http://blog.threestarleadership.com/2009/03/09/talking-to-team-members-about-performance.aspx

    Even if you get the techniques right, this is something that takes a long time to change. Most of us learned the ropes in systems where the boss was expected to have the answers and where the boss was the one who did any necessary confronting. That doesn’t change easily or quickly.

    [Reply]

    Bret L. Simmons Reply:

    As always, Wally, your expert insight adds value to this discussion. Your point abour focusing on behavior is especially important. I read a blog post the other day from an HR expert about how to talk to an employee with a “bad attitude” and I just about exploded. I would encourage folks to follow your links and learn more. Thanks! Bret

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  2. Wally Bock says:

    Ooooooooooo attitude! Another invisible thing you’re supposed to fix. In the Working Supervisor’s Support Kit and elsewhere, here’s the message on attitude.

    You can’t get at attitude directly. It’s like beauty or love, it’s a judgment that’s based on behavior or performance. Systems theorists would call attitude an emergent property.

    So what you have to do is ask yourself, as the boss, “What does this person DO or SAY that leads me to conclude that they have a bad attitude?” Then address the behavior or performance that the answers to those questions reveal.

    [Reply]

    Bret L. Simmons Reply:

    Right on, Wally. Too many managers use attitude like a hammer – it’s the only tool in the box and they use it to whack everything that does not seem to fit. It’s one of those words folks throw around to try to appear smart but really have no idea what they are talking about. Thanks, Wally! Bret

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  3. Susan Mazza says:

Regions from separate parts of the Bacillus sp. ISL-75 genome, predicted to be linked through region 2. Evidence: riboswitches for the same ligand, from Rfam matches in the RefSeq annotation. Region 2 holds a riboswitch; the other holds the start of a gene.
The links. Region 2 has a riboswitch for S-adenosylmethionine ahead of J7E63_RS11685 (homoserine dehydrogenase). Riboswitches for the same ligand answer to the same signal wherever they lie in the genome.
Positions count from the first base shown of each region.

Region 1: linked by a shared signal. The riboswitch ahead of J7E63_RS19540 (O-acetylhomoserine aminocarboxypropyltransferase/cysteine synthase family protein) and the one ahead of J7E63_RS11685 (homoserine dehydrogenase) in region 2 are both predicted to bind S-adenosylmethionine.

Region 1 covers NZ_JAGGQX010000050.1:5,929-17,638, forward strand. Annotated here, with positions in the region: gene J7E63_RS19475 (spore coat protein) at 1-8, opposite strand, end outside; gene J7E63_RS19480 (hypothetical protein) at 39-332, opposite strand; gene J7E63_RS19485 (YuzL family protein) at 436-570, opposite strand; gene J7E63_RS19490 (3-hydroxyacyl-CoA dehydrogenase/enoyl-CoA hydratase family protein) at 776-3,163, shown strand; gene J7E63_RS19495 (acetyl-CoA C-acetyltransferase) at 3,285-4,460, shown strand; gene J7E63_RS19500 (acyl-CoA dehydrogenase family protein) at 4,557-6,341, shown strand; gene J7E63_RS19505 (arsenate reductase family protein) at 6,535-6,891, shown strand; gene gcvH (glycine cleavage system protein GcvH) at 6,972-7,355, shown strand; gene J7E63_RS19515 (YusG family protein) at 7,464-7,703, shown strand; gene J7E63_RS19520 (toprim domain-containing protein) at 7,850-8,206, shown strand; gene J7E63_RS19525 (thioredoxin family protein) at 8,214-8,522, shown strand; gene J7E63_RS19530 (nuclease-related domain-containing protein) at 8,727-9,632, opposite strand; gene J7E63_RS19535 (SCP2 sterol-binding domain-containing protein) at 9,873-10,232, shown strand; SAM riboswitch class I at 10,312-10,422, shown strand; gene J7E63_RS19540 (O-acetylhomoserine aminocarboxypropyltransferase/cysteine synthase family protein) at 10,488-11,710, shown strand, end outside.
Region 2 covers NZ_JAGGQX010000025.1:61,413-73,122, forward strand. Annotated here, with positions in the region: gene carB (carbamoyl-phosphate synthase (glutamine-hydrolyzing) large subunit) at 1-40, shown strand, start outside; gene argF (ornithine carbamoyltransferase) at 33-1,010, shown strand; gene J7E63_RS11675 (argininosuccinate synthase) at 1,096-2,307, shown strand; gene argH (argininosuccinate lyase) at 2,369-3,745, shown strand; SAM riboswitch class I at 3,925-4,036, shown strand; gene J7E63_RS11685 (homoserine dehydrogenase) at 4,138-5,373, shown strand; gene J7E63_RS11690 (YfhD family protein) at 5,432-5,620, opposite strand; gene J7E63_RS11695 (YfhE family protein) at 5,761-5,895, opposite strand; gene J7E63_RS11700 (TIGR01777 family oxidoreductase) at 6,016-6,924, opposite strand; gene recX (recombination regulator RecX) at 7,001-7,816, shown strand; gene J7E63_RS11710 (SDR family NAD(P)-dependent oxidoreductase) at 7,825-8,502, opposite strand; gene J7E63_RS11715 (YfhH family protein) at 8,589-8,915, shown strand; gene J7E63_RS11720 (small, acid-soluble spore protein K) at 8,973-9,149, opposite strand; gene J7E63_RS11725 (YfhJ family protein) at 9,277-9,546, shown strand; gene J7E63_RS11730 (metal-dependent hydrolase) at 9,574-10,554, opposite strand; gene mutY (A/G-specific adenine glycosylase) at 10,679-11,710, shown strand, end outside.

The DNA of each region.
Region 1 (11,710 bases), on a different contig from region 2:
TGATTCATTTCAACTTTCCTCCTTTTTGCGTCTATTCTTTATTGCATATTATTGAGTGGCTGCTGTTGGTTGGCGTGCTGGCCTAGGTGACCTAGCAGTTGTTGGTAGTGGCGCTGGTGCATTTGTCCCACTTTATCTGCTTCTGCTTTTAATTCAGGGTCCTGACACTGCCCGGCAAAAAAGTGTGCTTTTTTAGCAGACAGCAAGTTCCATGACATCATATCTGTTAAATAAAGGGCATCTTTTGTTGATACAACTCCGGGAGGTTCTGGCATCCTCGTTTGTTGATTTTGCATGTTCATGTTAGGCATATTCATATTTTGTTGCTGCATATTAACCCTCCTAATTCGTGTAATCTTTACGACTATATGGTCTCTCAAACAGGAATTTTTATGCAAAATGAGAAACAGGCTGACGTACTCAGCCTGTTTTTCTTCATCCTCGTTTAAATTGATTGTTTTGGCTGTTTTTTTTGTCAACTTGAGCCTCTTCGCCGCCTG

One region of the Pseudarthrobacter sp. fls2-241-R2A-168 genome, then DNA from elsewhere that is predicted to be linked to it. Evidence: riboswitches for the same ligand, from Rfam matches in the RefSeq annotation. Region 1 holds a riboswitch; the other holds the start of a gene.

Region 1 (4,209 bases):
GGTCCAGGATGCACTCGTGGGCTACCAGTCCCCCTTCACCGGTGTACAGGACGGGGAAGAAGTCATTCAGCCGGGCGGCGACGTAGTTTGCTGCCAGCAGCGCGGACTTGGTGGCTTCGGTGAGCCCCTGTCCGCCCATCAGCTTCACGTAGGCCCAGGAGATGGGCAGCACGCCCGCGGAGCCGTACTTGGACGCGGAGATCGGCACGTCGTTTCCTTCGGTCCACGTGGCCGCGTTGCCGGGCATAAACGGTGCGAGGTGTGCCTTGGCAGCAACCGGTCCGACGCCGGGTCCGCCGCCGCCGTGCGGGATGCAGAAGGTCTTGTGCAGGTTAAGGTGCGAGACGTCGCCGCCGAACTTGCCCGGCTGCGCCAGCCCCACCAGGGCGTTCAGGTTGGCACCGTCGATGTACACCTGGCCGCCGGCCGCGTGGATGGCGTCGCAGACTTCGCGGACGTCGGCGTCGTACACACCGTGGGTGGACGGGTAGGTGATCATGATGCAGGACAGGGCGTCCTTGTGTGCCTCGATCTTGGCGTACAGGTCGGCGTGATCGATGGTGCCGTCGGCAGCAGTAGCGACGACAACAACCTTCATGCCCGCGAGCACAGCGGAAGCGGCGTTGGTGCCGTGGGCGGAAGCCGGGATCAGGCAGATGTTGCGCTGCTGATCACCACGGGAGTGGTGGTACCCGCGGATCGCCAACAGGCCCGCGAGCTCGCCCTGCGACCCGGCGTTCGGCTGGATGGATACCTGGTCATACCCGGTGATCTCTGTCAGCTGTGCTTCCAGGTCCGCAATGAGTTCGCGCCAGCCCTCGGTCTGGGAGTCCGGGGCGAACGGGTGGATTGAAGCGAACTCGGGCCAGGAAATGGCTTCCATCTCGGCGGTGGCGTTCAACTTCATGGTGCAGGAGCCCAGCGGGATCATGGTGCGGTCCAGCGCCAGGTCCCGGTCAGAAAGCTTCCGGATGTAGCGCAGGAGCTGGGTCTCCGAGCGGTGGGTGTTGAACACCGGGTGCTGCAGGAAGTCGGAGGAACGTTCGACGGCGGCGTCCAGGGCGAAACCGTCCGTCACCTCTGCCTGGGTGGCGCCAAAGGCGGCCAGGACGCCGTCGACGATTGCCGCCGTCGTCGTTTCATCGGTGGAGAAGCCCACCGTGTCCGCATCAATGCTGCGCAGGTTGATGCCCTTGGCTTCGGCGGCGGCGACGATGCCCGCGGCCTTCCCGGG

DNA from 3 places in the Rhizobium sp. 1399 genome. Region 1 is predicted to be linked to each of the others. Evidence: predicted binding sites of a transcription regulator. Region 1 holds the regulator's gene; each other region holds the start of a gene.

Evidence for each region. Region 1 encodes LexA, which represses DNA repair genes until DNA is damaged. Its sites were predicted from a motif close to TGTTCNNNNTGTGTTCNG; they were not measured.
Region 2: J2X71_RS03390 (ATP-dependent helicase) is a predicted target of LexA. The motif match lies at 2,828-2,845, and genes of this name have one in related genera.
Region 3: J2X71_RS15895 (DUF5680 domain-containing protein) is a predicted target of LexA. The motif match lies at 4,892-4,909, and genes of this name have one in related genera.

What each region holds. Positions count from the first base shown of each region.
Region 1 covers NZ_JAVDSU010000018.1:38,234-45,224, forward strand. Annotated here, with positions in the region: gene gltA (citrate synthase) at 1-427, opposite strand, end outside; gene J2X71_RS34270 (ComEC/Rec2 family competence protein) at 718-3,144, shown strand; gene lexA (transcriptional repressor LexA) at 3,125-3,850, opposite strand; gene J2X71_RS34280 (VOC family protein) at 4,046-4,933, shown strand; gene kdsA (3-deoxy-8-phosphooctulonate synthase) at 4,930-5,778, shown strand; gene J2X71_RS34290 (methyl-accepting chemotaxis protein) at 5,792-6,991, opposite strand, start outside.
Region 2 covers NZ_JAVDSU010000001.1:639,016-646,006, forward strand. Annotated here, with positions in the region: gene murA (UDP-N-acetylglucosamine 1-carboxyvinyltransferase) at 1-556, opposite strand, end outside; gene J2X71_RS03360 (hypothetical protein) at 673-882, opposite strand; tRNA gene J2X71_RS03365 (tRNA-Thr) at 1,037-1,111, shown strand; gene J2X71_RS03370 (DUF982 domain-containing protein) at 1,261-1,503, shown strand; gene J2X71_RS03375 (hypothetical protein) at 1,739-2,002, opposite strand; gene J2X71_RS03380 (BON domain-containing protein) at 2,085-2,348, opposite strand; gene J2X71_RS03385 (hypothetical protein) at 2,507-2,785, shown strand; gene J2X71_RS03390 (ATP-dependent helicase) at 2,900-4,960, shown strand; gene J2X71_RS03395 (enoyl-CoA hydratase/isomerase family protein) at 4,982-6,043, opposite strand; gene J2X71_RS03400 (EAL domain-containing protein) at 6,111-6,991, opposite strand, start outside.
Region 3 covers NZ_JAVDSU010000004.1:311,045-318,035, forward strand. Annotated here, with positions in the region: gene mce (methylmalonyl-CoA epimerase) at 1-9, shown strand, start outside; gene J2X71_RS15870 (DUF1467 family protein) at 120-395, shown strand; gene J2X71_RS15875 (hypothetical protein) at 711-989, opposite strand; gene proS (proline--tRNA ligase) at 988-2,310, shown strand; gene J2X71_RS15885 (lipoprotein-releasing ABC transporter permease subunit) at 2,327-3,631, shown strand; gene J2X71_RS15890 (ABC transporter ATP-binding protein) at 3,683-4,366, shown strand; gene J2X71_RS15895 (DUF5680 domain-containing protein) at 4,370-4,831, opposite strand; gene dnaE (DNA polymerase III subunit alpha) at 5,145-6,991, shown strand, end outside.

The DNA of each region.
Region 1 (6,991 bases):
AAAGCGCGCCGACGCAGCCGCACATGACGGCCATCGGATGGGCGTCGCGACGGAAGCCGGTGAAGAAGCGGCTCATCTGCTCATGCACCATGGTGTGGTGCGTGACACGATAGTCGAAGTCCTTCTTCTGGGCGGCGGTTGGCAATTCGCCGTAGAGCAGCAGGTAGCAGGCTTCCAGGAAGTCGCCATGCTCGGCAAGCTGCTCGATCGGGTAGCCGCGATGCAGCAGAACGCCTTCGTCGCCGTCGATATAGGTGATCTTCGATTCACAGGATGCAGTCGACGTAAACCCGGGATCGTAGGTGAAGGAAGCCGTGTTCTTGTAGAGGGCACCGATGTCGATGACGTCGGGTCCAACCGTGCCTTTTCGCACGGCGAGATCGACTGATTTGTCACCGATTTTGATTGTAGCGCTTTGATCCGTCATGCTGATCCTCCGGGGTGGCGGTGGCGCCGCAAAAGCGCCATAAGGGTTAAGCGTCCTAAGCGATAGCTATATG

This is great advice. Although I do think there is a difference between listening to the complaint so the steam can come out of it vs. trying to handle it for them or letting them off the hook for taking personal responsibility for their communication.

    And as Wally eludes to most people have not learned to deliver tough feedback, especially the tough feedback, very well

    I believe behind every complaint is a commitment. If we can help people to get in touch with what they are committed to they are much more likely to have a productive conversation with the person they have the issue with.

    [Reply]

    Bret L. Simmons Reply:

    You are correct, Susan. Part of the reason we want folks to assume responsibility is because we care about them and we know our relationships can never fully develop until we are interdependent. We do empathize when they have concerns, but we have to get them to handle them more productively. That can be a long road. Thanks for sharing your thoughts! Bret

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  4. Dorothy Dalton says:

    Hi Bret – great post. There is a fine line between mentoring/supporting someone and enabling them ( doing something for them they should do themselves) in many areas of business or even life in general. Giving difficult feedback is one such area. Creating an atmosphere of constructive collaborative communication by example, is a great place to start and I feel is the mark of a strong leader. If it doesn’t come naturally – it can be learned.

    Best

    Dorothy

    [Reply]

    Bret L. Simmons Reply:

    Dorothy, I appreciate your thoughts, and I especially love the one about enabling your people. That is a GREAT way to fram the issue! And so true it CAN be learned. Thanks!! Bret